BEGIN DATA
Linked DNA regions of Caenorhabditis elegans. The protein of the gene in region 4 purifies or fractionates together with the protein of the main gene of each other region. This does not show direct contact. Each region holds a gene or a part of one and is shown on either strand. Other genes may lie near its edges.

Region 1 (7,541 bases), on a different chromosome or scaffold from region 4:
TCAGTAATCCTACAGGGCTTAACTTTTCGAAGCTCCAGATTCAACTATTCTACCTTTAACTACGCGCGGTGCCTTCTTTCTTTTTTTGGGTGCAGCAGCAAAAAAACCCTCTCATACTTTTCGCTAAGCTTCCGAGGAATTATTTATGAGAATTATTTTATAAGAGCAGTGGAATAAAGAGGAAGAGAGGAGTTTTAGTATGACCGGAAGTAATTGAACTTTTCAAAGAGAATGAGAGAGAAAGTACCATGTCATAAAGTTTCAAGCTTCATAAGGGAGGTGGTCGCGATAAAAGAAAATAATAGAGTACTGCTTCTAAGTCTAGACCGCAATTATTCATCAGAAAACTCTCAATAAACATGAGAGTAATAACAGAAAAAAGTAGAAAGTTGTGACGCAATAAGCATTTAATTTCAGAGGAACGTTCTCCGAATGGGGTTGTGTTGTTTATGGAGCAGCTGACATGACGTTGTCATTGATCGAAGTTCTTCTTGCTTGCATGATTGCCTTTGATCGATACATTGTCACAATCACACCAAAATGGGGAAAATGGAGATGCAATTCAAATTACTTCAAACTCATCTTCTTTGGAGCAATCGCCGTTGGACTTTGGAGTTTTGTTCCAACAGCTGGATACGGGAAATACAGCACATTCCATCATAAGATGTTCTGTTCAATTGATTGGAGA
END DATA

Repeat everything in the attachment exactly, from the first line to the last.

Linked DNA regions of Caenorhabditis elegans. The protein of the gene in region 4 purifies or fractionates together with the protein of the main gene of each other region. This does not show direct contact. Each region holds a gene or a part of one and is shown on either strand. Other genes may lie near its edges.

Region 1 (7,541 bases), on a different chromosome or scaffold from region 4:
TCAGTAATCCTACAGGGCTTAACTTTTCGAAGCTCCAGATTCAACTATTCTACCTTTAACTACGCGCGGTGCCTTCTTTCTTTTTTTGGGTGCAGCAGCAAAAAAACCCTCTCATACTTTTCGCTAAGCTTCCGAGGAATTATTTATGAGAATTATTTTATAAGAGCAGTGGAATAAAGAGGAAGAGAGGAGTTTTAGTATGACCGGAAGTAATTGAACTTTTCAAAGAGAATGAGAGAGAAAGTACCATGTCATAAAGTTTCAAGCTTCATAAGGGAGGTGGTCGCGATAAAAGAAAATAATAGAGTACTGCTTCTAAGTCTAGACCGCAATTATTCATCAGAAAACTCTCAATAAACATGAGAGTAATAACAGAAAAAAGTAGAAAGTTGTGACGCAATAAGCATTTAATTTCAGAGGAACGTTCTCCGAATGGGGTTGTGTTGTTTATGGAGCAGCTGACATGACGTTGTCATTGATCGAAGTTCTTCTTGCTTGCATGATTGCCTTTGATCGATACATTGTCACAATCACACCAAAATGGGGAAAATGGAGATGCAATTCAAATTACTTCAAACTCATCTTCTTTGGAGCAATCGCCGTTGGACTTTGGAGTTTTGTTCCAACAGCTGGATACGGGAAATACAGCACATTCCATCATAAGATGTTCTGTTCAATTGATTGGAGA